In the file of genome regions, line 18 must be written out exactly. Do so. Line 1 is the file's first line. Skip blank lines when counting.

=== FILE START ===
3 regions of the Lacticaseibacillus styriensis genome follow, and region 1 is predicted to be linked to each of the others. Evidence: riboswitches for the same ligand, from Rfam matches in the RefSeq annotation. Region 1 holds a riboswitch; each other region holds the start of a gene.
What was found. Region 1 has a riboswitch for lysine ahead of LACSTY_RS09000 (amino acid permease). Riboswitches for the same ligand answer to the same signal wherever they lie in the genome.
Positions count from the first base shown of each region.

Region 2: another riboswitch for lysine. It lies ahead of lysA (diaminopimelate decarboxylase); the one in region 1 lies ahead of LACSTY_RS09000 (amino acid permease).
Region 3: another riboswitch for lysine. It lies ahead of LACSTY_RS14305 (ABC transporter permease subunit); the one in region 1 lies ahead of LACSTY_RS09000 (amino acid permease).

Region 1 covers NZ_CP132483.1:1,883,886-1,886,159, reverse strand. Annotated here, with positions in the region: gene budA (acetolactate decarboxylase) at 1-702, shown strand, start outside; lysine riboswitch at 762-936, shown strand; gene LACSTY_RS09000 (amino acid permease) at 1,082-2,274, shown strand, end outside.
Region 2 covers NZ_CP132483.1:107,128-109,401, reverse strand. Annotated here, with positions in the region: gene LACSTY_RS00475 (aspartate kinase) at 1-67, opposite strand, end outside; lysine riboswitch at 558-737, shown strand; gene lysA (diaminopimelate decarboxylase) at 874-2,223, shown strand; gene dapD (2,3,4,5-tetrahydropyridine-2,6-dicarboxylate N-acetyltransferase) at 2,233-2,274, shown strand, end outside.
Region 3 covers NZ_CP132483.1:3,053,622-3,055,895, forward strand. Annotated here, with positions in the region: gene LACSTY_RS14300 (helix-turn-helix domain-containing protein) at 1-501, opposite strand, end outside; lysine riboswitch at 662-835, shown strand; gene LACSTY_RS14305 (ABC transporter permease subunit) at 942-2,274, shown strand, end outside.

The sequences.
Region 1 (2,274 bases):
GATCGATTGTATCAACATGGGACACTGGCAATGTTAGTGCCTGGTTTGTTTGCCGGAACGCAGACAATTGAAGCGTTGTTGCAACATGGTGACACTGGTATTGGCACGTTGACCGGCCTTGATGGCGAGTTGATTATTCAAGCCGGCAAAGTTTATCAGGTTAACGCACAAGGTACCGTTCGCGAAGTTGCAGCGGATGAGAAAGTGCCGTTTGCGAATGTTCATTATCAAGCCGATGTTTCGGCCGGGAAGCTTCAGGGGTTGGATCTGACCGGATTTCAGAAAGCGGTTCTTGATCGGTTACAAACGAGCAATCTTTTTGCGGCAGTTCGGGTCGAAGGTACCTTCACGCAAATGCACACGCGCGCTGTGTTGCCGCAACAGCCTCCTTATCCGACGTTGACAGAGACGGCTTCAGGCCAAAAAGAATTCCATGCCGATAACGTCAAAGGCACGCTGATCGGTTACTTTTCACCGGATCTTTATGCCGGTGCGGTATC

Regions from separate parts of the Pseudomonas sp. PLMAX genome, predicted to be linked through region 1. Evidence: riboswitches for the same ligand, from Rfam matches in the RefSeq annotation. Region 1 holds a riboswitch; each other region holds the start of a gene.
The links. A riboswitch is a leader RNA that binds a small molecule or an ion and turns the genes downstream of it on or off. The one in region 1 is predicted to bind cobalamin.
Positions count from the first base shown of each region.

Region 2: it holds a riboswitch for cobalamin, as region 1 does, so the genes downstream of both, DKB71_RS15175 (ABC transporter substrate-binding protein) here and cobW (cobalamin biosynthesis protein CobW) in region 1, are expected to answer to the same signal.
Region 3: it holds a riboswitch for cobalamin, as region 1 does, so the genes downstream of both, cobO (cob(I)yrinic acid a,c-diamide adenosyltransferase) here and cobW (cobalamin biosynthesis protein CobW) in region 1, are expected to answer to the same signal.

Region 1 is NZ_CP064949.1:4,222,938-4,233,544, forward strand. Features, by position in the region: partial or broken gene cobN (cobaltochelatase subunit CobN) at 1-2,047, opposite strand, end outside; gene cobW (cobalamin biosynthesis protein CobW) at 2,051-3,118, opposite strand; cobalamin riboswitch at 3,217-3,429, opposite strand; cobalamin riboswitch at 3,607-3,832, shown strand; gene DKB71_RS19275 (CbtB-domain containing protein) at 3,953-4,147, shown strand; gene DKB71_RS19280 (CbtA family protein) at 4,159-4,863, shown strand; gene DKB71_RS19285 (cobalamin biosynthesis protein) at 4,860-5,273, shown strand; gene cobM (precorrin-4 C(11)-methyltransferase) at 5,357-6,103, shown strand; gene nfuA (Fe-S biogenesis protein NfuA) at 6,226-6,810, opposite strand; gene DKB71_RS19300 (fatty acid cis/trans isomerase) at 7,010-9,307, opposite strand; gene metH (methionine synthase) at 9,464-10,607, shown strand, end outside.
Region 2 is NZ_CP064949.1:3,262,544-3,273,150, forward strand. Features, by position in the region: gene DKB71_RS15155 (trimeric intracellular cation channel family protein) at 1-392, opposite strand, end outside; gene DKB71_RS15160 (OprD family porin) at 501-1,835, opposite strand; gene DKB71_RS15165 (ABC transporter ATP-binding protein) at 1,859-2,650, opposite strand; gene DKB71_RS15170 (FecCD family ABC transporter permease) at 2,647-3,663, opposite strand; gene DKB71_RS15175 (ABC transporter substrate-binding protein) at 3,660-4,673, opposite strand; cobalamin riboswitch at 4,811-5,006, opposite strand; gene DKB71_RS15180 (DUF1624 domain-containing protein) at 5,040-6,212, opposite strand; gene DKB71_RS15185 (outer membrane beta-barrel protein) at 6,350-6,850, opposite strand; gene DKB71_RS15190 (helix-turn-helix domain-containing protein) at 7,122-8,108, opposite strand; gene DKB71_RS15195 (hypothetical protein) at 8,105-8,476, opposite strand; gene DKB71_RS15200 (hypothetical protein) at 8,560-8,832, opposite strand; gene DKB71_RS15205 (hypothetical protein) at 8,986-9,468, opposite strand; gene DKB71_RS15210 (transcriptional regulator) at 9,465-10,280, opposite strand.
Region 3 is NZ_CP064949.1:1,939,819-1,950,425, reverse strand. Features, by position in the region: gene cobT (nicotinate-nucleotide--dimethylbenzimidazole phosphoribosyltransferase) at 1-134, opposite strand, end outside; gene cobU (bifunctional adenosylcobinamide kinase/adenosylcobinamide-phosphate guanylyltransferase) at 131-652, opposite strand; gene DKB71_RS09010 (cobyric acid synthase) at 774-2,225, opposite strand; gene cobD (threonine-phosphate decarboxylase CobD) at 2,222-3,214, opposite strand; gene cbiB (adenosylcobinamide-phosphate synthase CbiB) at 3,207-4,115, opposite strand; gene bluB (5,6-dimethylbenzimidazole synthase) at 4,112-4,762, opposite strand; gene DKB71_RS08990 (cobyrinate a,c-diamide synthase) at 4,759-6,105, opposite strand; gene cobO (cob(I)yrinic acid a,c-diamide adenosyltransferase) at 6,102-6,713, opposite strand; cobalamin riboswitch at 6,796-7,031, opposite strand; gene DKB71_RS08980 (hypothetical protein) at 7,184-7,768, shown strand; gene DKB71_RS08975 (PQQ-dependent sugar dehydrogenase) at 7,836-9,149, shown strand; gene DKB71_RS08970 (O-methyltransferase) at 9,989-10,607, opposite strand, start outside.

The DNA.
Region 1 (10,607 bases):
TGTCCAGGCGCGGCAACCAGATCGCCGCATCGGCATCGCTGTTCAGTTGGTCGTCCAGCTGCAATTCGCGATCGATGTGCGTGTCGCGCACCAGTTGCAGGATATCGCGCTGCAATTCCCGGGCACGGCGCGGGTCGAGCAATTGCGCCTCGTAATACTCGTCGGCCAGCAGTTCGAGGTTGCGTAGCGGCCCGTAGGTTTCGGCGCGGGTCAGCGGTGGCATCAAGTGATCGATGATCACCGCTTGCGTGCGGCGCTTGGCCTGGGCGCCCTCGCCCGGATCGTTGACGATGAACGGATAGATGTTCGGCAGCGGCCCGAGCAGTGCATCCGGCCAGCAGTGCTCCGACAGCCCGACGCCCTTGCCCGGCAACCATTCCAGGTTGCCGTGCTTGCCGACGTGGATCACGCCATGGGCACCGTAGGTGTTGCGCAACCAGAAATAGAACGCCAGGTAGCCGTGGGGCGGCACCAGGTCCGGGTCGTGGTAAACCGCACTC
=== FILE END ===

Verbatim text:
Region 2 is NZ_CP064949.1:3,262,544-3,273,150, forward strand. Features, by position in the region: gene DKB71_RS15155 (trimeric intracellular cation channel family protein) at 1-392, opposite strand, end outside; gene DKB71_RS15160 (OprD family porin) at 501-1,835, opposite strand; gene DKB71_RS15165 (ABC transporter ATP-binding protein) at 1,859-2,650, opposite strand; gene DKB71_RS15170 (FecCD family ABC transporter permease) at 2,647-3,663, opposite strand; gene DKB71_RS15175 (ABC transporter substrate-binding protein) at 3,660-4,673, opposite strand; cobalamin riboswitch at 4,811-5,006, opposite strand; gene DKB71_RS15180 (DUF1624 domain-containing protein) at 5,040-6,212, opposite strand; gene DKB71_RS15185 (outer membrane beta-barrel protein) at 6,350-6,850, opposite strand; gene DKB71_RS15190 (helix-turn-helix domain-containing protein) at 7,122-8,108, opposite strand; gene DKB71_RS15195 (hypothetical protein) at 8,105-8,476, opposite strand; gene DKB71_RS15200 (hypothetical protein) at 8,560-8,832, opposite strand; gene DKB71_RS15205 (hypothetical protein) at 8,986-9,468, opposite strand; gene DKB71_RS15210 (transcriptional regulator) at 9,465-10,280, opposite strand.